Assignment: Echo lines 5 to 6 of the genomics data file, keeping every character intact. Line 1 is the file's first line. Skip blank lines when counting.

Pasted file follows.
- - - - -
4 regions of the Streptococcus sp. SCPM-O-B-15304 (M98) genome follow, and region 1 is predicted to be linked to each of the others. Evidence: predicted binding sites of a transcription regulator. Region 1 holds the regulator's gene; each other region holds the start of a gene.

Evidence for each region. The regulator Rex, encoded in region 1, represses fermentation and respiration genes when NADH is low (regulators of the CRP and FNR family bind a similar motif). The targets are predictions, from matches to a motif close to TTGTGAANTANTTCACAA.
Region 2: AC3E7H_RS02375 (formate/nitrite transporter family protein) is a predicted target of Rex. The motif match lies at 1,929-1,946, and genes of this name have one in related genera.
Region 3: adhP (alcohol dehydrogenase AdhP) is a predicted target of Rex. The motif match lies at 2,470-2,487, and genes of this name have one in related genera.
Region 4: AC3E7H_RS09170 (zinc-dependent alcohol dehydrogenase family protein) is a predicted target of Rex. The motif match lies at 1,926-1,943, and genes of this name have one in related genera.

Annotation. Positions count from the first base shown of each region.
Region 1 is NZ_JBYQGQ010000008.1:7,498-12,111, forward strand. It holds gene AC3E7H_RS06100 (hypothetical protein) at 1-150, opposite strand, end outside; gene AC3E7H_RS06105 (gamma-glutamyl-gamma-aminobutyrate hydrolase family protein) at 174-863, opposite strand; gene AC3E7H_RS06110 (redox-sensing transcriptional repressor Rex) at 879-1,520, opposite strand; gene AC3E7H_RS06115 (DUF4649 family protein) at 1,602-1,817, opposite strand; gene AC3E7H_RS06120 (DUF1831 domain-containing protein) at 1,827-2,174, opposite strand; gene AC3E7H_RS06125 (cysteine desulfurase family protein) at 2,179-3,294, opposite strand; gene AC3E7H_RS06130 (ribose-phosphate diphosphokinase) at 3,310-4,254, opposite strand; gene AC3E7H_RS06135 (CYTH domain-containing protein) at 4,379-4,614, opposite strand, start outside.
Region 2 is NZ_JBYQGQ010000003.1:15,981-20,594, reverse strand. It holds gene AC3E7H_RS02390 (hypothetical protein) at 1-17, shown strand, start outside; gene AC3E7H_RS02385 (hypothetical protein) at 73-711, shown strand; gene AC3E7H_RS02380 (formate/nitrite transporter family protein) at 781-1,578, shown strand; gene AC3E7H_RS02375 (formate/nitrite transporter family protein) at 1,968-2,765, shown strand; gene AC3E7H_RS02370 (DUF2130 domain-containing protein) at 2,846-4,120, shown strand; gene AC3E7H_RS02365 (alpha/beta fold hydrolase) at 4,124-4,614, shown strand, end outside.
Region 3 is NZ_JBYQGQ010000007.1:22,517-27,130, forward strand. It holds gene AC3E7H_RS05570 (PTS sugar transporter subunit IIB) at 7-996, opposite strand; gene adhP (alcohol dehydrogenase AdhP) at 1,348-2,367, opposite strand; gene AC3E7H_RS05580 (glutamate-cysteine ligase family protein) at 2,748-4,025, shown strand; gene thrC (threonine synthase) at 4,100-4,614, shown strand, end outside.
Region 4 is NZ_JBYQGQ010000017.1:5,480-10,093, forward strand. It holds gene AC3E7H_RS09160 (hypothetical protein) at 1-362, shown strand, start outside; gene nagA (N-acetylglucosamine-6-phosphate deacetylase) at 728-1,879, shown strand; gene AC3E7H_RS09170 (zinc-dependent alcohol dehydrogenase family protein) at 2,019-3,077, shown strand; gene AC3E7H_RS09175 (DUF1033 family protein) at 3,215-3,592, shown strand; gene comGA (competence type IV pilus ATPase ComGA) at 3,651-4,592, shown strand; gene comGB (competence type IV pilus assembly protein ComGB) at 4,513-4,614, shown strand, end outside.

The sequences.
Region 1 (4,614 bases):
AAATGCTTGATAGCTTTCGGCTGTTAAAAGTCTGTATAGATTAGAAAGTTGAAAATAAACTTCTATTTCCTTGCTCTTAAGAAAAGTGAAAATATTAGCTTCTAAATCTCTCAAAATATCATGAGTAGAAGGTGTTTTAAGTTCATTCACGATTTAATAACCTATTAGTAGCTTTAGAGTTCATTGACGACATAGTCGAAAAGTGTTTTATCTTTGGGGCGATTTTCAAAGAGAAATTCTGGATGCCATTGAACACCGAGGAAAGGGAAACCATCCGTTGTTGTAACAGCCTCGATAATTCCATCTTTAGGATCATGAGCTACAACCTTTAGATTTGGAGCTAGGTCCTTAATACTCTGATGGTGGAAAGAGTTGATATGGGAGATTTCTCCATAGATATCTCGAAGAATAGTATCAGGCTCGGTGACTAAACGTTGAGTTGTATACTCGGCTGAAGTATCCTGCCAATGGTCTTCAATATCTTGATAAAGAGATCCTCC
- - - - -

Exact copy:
Region 4: AC3E7H_RS09170 (zinc-dependent alcohol dehydrogenase family protein) is a predicted target of Rex. The motif match lies at 1,926-1,943, and genes of this name have one in related genera.

Annotation. Positions count from the first base shown of each region.